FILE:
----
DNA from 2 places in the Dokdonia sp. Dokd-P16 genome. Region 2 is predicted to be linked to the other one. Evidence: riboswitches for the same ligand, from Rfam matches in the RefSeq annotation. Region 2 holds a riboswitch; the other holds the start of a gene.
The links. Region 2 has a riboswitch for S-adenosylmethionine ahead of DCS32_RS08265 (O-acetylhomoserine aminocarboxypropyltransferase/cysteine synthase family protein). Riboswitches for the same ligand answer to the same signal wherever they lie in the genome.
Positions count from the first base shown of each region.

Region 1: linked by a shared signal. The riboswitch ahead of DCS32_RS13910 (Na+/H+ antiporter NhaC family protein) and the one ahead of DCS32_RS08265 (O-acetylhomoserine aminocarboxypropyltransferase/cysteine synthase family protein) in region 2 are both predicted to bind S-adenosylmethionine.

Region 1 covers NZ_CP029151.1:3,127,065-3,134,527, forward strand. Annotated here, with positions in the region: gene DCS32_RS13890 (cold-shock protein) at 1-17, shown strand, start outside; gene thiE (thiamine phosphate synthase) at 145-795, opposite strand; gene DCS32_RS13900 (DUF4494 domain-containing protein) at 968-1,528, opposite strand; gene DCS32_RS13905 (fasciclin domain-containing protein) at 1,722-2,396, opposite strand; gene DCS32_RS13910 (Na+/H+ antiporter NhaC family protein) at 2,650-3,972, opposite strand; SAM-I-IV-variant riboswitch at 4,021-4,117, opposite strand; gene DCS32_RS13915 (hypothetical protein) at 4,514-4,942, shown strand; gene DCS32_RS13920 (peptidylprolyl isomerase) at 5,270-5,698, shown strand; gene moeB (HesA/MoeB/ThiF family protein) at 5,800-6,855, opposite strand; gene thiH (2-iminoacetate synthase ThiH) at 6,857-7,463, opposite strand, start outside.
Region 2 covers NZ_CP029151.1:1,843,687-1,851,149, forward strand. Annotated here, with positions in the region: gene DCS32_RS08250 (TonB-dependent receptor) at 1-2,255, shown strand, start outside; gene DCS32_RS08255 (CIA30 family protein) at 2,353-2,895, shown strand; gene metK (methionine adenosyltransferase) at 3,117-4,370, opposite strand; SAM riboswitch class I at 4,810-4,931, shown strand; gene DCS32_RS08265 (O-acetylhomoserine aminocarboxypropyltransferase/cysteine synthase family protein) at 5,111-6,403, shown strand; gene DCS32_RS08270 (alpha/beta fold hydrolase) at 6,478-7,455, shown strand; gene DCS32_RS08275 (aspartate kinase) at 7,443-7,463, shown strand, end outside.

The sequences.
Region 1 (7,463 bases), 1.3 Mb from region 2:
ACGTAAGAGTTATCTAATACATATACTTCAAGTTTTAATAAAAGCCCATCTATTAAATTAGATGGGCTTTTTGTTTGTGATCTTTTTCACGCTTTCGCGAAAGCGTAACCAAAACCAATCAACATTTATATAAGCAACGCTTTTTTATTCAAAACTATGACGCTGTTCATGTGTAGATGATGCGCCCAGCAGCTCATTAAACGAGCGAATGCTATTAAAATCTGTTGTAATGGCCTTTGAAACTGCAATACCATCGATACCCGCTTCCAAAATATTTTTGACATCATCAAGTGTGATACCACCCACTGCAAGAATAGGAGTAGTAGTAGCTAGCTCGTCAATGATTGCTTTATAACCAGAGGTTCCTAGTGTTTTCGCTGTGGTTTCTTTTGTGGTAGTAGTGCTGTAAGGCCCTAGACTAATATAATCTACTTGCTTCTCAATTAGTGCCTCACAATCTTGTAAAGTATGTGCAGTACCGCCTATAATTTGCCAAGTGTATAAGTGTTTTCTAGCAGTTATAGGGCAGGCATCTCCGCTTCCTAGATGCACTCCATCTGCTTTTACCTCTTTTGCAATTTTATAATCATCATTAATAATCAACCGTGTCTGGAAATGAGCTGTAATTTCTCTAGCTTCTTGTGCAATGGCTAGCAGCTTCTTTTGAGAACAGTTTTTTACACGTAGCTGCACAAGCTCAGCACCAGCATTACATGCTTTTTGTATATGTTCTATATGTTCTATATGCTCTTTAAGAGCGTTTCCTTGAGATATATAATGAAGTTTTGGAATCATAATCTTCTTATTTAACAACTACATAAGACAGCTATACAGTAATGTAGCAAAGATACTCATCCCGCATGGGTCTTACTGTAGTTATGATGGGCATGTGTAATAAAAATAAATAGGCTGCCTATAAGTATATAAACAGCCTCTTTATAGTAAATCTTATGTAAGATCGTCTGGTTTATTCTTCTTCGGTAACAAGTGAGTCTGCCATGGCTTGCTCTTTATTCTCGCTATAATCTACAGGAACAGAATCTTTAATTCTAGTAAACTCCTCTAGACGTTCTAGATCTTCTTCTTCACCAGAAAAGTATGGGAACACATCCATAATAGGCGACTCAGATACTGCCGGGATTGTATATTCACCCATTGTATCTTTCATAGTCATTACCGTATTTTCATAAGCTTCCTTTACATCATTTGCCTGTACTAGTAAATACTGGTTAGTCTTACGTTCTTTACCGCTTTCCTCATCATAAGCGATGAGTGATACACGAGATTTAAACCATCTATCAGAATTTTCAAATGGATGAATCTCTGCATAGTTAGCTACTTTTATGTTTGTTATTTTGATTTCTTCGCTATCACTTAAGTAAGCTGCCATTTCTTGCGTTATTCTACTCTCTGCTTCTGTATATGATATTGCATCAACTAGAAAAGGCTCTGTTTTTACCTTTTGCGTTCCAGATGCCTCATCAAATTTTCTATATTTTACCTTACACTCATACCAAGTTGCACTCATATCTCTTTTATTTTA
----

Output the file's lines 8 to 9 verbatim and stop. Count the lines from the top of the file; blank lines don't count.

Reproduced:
Region 1 (7,463 bases), 1.3 Mb from region 2:
ACGTAAGAGTTATCTAATACATATACTTCAAGTTTTAATAAAAGCCCATCTATTAAATTAGATGGGCTTTTTGTTTGTGATCTTTTTCACGCTTTCGCGAAAGCGTAACCAAAACCAATCAACATTTATATAAGCAACGCTTTTTTATTCAAAACTATGACGCTGTTCATGTGTAGATGATGCGCCCAGCAGCTCATTAAACGAGCGAATGCTATTAAAATCTGTTGTAATGGCCTTTGAAACTGCAATACCATCGATACCCGCTTCCAAAATATTTTTGACATCATCAAGTGTGATACCACCCACTGCAAGAATAGGAGTAGTAGTAGCTAGCTCGTCAATGATTGCTTTATAACCAGAGGTTCCTAGTGTTTTCGCTGTGGTTTCTTTTGTGGTAGTAGTGCTGTAAGGCCCTAGACTAATATAATCTACTTGCTTCTCAATTAGTGCCTCACAATCTTGTAAAGTATGTGCAGTACCGCCTATAATTTGCCAAGTGTATAAGTGTTTTCTAGCAGTTATAGGGCAGGCATCTCCGCTTCCTAGATGCACTCCATCTGCTTTTACCTCTTTTGCAATTTTATAATCATCATTAATAATCAACCGTGTCTGGAAATGAGCTGTAATTTCTCTAGCTTCTTGTGCAATGGCTAGCAGCTTCTTTTGAGAACAGTTTTTTACACGTAGCTGCACAAGCTCAGCACCAGCATTACATGCTTTTTGTATATGTTCTATATGTTCTATATGCTCTTTAAGAGCGTTTCCTTGAGATATATAATGAAGTTTTGGAATCATAATCTTCTTATTTAACAACTACATAAGACAGCTATACAGTAATGTAGCAAAGATACTCATCCCGCATGGGTCTTACTGTAGTTATGATGGGCATGTGTAATAAAAATAAATAGGCTGCCTATAAGTATATAAACAGCCTCTTTATAGTAAATCTTATGTAAGATCGTCTGGTTTATTCTTCTTCGGTAACAAGTGAGTCTGCCATGGCTTGCTCTTTATTCTCGCTATAATCTACAGGAACAGAATCTTTAATTCTAGTAAACTCCTCTAGACGTTCTAGATCTTCTTCTTCACCAGAAAAGTATGGGAACACATCCATAATAGGCGACTCAGATACTGCCGGGATTGTATATTCACCCATTGTATCTTTCATAGTCATTACCGTATTTTCATAAGCTTCCTTTACATCATTTGCCTGTACTAGTAAATACTGGTTAGTCTTACGTTCTTTACCGCTTTCCTCATCATAAGCGATGAGTGATACACGAGATTTAAACCATCTATCAGAATTTTCAAATGGATGAATCTCTGCATAGTTAGCTACTTTTATGTTTGTTATTTTGATTTCTTCGCTATCACTTAAGTAAGCTGCCATTTCTTGCGTTATTCTACTCTCTGCTTCTGTATATGATATTGCATCAACTAGAAAAGGCTCTGTTTTTACCTTTTGCGTTCCAGATGCCTCATCAAATTTTCTATATTTTACCTTACACTCATACCAAGTTGCACTCATATCTCTTTTATTTTA